Dante is a very high example. Young people have, alas, become too rational. They abdicated and renounced their dreams with a sort of modesty or excess of reasonableness.

The esoteric component, typical of his cinema, is not lacking in the film. How did you balance poetry and mystery, these two aspects, present at the time and inevitable for you?
It is the part that ignores me, that of the most mysterious story even for myself. He does not obey my studies and the advice of the various Dantists and it is the part that even escapes even Boccaccio because he himself does not know, for example in the film, that that mysterious object he carries with him, had actually been in the arms of Beatrice a girl when she got married, wishing she could have children while she died instead.

Another dualism in the film is the continuous one between solemnity and carnality, ethereal life and death. Was it difficult to manage?
It was not difficult, it is my world that is made up of all this, I come from an archaic, peasant culture that today cannot of course be conceived, imagined, but Italy up to the 1950s was like that, it had within itself these components were very strong. Even the sense of the sacred for example. This is why I am deeply attracted to the Middle Ages because then, even if it was made up of horrors, pains, blood, violence, sacredness prevailed, it was a priority.

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It’s love? We have always been taught that Dante’s involvement in Beatrice was only poetic and instead …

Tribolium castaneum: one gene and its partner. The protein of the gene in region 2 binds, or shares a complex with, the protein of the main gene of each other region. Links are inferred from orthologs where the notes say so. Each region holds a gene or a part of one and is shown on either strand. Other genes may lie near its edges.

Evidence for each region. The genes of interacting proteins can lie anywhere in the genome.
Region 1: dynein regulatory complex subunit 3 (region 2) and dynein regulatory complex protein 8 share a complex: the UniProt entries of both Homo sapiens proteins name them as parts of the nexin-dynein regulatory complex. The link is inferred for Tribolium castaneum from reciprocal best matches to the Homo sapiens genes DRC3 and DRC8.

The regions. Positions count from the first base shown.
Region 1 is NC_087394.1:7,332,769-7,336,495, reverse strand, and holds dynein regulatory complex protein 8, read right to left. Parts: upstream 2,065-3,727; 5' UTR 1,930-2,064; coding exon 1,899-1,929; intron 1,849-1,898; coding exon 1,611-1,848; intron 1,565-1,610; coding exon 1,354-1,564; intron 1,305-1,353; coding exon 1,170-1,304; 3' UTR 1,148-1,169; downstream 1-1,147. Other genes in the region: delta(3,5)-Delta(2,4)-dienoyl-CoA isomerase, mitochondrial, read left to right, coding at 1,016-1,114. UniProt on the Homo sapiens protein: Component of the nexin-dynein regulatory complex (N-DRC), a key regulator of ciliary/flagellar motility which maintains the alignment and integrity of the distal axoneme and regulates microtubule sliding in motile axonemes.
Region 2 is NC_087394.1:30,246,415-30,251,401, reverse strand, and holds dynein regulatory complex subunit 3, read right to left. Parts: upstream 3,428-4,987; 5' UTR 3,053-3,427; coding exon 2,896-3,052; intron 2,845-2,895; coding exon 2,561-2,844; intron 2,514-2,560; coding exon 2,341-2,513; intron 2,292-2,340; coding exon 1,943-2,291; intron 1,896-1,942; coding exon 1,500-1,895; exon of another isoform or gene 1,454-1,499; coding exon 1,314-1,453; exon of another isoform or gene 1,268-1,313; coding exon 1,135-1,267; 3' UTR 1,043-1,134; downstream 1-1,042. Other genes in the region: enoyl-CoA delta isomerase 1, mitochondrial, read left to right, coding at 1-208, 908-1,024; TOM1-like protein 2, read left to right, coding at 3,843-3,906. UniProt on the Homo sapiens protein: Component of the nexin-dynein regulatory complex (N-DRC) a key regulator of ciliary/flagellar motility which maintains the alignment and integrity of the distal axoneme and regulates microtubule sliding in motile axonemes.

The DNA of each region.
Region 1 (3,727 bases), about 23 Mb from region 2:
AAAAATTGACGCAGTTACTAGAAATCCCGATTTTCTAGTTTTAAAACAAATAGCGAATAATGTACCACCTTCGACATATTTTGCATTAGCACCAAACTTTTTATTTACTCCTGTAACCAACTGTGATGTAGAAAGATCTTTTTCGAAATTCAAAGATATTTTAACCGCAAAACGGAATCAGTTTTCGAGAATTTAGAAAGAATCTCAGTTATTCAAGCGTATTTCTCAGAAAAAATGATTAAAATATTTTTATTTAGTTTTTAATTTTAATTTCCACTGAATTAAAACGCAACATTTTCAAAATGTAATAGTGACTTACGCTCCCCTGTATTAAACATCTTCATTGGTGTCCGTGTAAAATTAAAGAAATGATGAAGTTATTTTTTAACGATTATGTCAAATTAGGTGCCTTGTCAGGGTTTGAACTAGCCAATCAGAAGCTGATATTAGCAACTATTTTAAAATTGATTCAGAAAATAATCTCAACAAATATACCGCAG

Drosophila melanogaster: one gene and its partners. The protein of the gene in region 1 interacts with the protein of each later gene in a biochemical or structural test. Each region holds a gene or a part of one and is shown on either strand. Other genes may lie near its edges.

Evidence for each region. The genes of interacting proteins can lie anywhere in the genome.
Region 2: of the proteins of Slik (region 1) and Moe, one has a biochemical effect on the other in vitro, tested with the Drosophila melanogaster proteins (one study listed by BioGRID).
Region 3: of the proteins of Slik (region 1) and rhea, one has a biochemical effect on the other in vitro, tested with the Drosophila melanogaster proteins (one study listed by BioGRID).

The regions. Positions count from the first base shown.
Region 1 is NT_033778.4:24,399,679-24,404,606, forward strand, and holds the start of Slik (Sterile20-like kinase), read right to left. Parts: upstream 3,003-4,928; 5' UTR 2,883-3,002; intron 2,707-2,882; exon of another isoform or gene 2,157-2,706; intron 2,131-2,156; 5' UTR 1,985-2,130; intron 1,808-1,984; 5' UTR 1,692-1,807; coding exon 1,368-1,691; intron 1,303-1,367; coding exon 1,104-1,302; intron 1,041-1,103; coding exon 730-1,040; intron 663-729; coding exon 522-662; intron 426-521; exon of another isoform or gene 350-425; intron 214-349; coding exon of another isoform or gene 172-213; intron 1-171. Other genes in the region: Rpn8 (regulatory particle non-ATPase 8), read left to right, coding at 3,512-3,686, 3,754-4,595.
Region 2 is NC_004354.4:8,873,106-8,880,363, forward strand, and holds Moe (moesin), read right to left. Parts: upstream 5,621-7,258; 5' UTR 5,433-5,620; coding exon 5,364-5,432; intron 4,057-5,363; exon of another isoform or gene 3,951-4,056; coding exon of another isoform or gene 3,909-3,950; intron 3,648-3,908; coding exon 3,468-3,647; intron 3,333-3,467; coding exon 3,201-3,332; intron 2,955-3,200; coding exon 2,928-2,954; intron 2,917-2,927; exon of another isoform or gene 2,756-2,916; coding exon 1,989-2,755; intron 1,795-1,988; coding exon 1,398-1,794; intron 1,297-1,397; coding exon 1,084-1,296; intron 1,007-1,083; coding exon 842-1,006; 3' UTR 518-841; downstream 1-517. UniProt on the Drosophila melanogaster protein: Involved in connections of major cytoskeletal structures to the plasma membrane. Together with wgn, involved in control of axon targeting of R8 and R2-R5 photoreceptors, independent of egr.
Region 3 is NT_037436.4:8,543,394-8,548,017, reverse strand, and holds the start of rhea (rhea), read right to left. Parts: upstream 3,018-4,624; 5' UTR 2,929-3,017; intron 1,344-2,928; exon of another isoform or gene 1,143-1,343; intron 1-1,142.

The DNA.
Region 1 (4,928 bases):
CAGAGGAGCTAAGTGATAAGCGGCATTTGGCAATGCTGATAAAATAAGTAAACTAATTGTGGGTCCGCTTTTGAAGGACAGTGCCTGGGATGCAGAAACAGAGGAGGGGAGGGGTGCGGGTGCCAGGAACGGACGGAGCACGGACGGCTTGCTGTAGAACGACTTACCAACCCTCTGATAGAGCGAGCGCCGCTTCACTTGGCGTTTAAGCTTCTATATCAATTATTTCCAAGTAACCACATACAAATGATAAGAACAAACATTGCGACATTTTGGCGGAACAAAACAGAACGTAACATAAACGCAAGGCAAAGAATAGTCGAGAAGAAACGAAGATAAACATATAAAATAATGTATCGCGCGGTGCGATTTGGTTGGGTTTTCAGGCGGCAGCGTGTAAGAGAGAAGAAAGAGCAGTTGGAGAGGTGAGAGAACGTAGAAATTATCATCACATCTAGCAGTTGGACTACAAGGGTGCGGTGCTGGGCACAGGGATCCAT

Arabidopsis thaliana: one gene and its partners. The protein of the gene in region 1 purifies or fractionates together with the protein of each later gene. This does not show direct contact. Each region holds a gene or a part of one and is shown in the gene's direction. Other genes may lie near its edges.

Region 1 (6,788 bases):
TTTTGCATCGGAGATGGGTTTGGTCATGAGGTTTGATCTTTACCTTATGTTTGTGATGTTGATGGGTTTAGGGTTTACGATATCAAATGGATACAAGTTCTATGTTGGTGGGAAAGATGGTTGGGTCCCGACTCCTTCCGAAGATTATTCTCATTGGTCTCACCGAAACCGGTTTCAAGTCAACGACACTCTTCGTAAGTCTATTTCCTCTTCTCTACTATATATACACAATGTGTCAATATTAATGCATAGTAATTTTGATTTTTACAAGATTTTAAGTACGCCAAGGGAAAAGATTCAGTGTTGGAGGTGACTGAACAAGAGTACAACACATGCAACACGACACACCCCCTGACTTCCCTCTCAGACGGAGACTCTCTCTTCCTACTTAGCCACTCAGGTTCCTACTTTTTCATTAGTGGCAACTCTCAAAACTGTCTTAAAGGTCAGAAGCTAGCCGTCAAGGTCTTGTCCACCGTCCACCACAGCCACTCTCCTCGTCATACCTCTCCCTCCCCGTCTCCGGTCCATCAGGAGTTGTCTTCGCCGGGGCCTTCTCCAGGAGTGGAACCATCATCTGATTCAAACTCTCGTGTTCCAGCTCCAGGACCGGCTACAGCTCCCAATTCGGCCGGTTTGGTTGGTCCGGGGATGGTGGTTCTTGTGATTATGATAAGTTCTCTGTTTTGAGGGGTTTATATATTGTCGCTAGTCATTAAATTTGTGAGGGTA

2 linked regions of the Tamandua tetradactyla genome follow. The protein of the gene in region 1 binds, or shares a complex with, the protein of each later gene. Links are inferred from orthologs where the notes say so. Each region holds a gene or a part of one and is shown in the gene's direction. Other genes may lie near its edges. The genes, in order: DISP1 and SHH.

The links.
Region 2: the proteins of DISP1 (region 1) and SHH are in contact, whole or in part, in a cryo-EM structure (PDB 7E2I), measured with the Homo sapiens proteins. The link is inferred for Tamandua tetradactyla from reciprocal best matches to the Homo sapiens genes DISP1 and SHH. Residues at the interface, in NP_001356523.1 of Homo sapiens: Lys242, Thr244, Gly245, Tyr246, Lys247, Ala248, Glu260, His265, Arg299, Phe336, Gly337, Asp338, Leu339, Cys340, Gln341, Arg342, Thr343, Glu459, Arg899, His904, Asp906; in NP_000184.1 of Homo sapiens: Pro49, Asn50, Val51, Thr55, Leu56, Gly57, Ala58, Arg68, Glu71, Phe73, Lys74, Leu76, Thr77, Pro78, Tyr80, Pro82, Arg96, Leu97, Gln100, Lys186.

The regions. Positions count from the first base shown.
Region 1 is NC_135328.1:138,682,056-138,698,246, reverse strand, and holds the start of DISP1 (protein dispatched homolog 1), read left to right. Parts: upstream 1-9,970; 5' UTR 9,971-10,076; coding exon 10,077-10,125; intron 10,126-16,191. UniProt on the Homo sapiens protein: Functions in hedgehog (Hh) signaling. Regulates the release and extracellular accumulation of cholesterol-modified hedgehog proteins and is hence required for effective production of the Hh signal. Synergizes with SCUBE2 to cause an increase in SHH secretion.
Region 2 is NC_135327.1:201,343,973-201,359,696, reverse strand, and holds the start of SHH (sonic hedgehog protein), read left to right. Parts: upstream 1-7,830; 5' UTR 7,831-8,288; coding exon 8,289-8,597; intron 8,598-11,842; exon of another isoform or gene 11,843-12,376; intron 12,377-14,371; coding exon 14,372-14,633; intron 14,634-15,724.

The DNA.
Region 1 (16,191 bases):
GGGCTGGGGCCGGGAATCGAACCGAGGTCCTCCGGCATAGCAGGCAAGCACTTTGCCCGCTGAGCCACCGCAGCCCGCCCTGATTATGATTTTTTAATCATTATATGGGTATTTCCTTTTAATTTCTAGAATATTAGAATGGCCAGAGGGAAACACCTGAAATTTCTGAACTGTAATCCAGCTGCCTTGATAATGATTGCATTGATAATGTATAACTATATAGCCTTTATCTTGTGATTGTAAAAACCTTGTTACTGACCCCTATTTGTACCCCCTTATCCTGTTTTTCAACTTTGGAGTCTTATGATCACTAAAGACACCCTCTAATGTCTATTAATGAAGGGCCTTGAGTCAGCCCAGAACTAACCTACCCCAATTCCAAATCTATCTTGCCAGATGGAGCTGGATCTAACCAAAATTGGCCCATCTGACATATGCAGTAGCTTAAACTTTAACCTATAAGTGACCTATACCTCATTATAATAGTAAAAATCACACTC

Instead Giovanni Boccaccio tells us in Dante’s biography that he was a lustful. He certainly did not disdain women, he had had an infinite number of relationships, only physical because then ideally Beatrice remained inside his heart. There is also a sort of admonition from Beatrice as he has a physical relationship with the miller in the film, a severe Beatrice, a dead Beatrice,

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What does cinema need today, what must we do to revive the theater?
Cinema needs to identify a selected audience. We will never get the big numbers of the past back because they are confined to watching films through other devices such as platforms, above all. Cinema, understood as something ambitious, culturally exceptional, a little out of fashion, the star system, the red carpet, intended for those who know how to see and appreciate it, in my opinion it will survive. In a very special way as happens to classical music or theater. Not everyone goes to hear Brahms or see Chekhov, but they have an audience. We should reduce the commercial expectations a little bit, however, in my opinion we must institute a law that is as protective as the French law is protective, which opens a huge gap between the release of the film and its projection on the platforms.

What public reaction do you hope for the release of your film?
I wish there were many people seduced by Dante and consequently also by Boccaccio and that this film would make proselytes. I hope they will be intrigued by my film and go and buy La Vita Nova the next day.

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Chiara Nicoletti


The article is in Italian

Tags: Dante todays young people dreaming Pupi Avati